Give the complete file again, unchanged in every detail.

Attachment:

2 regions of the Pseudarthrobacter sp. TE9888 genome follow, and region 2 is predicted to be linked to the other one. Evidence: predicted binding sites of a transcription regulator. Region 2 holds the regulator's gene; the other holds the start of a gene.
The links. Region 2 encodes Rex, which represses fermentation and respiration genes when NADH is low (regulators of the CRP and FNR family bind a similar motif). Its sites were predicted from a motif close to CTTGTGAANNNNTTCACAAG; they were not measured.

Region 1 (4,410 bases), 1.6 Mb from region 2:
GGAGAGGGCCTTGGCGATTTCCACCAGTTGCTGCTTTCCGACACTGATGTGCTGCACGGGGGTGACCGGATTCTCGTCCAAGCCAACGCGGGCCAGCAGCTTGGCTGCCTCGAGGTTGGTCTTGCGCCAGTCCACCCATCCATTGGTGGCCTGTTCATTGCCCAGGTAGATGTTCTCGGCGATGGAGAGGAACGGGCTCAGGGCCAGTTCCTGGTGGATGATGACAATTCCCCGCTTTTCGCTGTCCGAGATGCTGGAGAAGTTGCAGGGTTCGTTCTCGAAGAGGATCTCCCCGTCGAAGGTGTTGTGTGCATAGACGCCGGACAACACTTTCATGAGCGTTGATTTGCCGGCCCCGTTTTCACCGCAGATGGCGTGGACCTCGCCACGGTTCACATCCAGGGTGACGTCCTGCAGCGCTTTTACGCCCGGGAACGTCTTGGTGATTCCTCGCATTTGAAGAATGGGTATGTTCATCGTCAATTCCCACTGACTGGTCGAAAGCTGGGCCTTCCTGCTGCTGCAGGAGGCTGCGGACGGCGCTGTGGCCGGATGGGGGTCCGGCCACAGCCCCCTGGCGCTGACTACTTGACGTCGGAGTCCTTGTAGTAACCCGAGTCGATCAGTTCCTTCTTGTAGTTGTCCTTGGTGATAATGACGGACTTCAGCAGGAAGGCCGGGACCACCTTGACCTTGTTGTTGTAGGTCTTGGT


2 regions of the Pseudarthrobacter sp. TE9888 genome follow, and region 2 is predicted to be linked to the other one. Evidence: predicted binding sites of a transcription regulator. Region 2 holds the regulator's gene; the other holds the start of a gene.
The links. Region 2 encodes Rex, which represses fermentation and respiration genes when NADH is low (regulators of the CRP and FNR family bind a similar motif). Its sites were predicted from a motif close to CTTGTGAANNNNTTCACAAG; they were not measured.

Region 1 (4,410 bases), 1.6 Mb from region 2:
GGAGAGGGCCTTGGCGATTTCCACCAGTTGCTGCTTTCCGACACTGATGTGCTGCACGGGGGTGACCGGATTCTCGTCCAAGCCAACGCGGGCCAGCAGCTTGGCTGCCTCGAGGTTGGTCTTGCGCCAGTCCACCCATCCATTGGTGGCCTGTTCATTGCCCAGGTAGATGTTCTCGGCGATGGAGAGGAACGGGCTCAGGGCCAGTTCCTGGTGGATGATGACAATTCCCCGCTTTTCGCTGTCCGAGATGCTGGAGAAGTTGCAGGGTTCGTTCTCGAAGAGGATCTCCCCGTCGAAGGTGTTGTGTGCATAGACGCCGGACAACACTTTCATGAGCGTTGATTTGCCGGCCCCGTTTTCACCGCAGATGGCGTGGACCTCGCCACGGTTCACATCCAGGGTGACGTCCTGCAGCGCTTTTACGCCCGGGAACGTCTTGGTGATTCCTCGCATTTGAAGAATGGGTATGTTCATCGTCAATTCCCACTGACTGGTCGAAAGCTGGGCCTTCCTGCTGCTGCAGGAGGCTGCGGACGGCGCTGTGGCCGGATGGGGGTCCGGCCACAGCCCCCTGGCGCTGACTACTTGACGTCGGAGTCCTTGTAGTAACCCGAGTCGATCAGTTCCTTCTTGTAGTTGTCCTTGGTGATAATGACGGACTTCAGCAGGAAGGCCGGGACCACCTTGACCTTGTTGTTGTAGGTCTTGGT